We've asked the Enterprises to regularly report fair lending data to FHFA and to make sure that we have not only put these requirements in place, but we are also overseeing them and monitoring to see what impact they are having on the mortgage market. We are very serious about our fair lending responsibilities, and we will address any explicit or implicit racial bias in the mortgage process. We issued an advisory bulletin that provides comprehensive guidance to Fannie and Freddie on our expectations for complying with fair lending laws. And they, of course, require their counterparty sellers and servicers to adhere to these principles.

Do you believe it’s a given that Fannie and Freddie will remain in conservatorship through the end of the Biden administration's term in office? Or do you think it’s possible that could change?
First, I would say this. We closely monitor and supervise the Enterprises, and we're focused on making sure they grow capital and improve their safety and soundness while they're in conservatorship. Adequate capital is a necessary precondition for the Enterprises to exit from conservatorship, and that's not a calendar-driven event. I am not in a position to unilaterally end a conservatorship; that's a decision that involves a number of stakeholders, and there are quite a few steps that are going to have to be completed to responsibly end the conservatorships. I am committed to positioning the Enterprises and working with Treasury and Congress to do whatever is necessary to move them out of conservatorship in a responsible timeframe.

There are a lot of things that need to happen before that takes place. But I do think there are some steps we can take, and that we are taking, beyond building capital to make sure that, upon their exit from conservatorship, the Enterprises don't have a repeat of what led to the financial crisis in the first place. We are re-starting the credit risk transfers. Right now, the Enterprises have barely any capital, and so, if there was a significant event, taxpayers are on the hook for losses. With the credit risk transfer programs, we're moving that risk away from the taxpayer to private investors. And the Enterprises are the largest holders of mortgage credit risk in the country—I would daresay in the world. Shifting that credit risk away from the Enterprises, off the backs of the taxpayers and onto private investors, is very important.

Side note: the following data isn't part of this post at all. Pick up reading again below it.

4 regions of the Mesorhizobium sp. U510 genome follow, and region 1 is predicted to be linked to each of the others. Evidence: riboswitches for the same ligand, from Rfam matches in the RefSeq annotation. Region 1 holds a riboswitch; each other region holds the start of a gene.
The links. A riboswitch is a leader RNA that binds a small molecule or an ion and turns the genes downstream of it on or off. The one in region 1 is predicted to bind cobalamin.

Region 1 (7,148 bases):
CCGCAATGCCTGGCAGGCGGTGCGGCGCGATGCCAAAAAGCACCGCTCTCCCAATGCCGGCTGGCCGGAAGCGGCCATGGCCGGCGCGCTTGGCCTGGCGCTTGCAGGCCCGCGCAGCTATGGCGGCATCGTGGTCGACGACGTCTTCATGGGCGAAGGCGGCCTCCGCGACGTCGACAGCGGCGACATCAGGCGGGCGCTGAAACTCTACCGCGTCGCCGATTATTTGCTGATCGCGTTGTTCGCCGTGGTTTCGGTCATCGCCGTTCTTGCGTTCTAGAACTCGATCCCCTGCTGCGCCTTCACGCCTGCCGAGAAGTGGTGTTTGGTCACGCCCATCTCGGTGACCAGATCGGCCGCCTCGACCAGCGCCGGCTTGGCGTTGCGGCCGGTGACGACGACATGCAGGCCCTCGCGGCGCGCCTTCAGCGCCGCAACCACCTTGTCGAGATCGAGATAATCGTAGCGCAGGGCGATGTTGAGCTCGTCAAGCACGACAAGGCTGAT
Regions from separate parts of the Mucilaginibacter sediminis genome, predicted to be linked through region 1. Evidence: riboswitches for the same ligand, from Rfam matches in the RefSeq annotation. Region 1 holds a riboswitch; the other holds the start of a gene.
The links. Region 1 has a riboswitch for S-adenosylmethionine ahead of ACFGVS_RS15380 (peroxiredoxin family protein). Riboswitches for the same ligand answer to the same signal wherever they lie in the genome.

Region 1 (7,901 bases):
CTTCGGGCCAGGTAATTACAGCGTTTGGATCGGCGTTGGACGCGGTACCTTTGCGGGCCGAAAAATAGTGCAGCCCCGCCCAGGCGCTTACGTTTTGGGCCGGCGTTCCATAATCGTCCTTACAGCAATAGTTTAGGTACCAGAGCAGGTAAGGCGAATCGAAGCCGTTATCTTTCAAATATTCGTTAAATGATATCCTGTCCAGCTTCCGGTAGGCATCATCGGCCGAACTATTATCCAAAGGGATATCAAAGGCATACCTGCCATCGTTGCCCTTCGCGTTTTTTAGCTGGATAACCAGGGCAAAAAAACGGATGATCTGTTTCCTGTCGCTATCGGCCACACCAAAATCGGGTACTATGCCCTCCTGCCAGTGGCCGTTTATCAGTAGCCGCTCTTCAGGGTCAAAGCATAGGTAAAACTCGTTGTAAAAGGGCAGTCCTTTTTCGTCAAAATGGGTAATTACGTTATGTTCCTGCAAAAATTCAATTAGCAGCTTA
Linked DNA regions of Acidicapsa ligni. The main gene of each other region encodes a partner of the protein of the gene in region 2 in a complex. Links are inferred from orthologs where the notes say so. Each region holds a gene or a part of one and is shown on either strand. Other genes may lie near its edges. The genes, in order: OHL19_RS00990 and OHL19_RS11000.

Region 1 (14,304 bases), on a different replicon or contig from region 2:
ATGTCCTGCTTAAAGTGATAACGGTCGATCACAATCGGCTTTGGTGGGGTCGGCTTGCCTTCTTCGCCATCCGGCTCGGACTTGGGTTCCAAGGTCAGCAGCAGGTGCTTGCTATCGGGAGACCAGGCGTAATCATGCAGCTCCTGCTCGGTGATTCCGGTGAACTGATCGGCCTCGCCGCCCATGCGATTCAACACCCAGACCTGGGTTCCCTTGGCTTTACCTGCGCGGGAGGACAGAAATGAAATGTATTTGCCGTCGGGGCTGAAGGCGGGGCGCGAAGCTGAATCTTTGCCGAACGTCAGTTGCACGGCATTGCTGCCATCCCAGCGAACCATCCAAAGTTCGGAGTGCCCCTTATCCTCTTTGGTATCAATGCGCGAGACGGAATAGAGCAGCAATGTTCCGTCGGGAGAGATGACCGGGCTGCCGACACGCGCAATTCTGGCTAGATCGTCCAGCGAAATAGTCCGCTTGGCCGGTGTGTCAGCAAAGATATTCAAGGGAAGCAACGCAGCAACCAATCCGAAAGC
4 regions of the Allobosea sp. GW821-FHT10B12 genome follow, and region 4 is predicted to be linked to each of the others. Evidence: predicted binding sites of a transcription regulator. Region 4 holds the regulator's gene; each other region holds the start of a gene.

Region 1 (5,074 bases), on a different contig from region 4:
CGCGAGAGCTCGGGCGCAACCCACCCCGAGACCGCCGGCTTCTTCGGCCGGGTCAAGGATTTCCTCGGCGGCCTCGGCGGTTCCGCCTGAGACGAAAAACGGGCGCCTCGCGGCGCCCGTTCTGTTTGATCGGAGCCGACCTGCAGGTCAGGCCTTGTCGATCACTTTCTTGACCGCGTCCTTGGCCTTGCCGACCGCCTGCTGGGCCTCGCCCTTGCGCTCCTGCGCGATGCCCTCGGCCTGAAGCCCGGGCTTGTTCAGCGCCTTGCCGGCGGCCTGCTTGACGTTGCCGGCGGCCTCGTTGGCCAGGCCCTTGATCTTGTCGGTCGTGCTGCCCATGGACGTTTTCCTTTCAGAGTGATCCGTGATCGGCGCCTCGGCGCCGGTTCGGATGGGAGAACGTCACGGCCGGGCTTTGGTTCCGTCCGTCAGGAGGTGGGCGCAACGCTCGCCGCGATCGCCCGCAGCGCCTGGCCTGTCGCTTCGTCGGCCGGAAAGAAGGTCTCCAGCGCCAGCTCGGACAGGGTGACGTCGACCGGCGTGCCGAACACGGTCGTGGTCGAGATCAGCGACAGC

We're also improving the Enterprises’ transparency. We have a number of capital related rules that are in the proposal stage now. We want to improve the Enterprises’ transparency, but there's a lot of work that needs to be done. Again, while we are still working on more ways to transfer risk, we want to make sure we've strengthened underwriting, and we're reviewing pricing and some of the credit policies that the Enterprises are responsible for. So, it's just not an overnight process, and there are a lot of steps that need to be taken. We're working with the Enterprises to take those steps so that they can exit from conservatorship in a responsible manner and in a timeframe that makes sense.

About Author: David Wharton

David Wharton, Editor-in-Chief at the Five Star Institute, is a graduate of the University of Texas at Arlington, where he received his B.A. in English and minored in Journalism. Wharton has nearly 20 years' experience in journalism and previously worked at Thomson Reuters, a multinational mass media and information firm, as Associate Content Editor, focusing on producing media content related to tax and accounting principles and government rules and regulations for accounting professionals. Wharton has an extensive and diversified portfolio of freelance material, with published contributions in both online and print media publications. He can be reached at David.Wharton@thefivestar.com.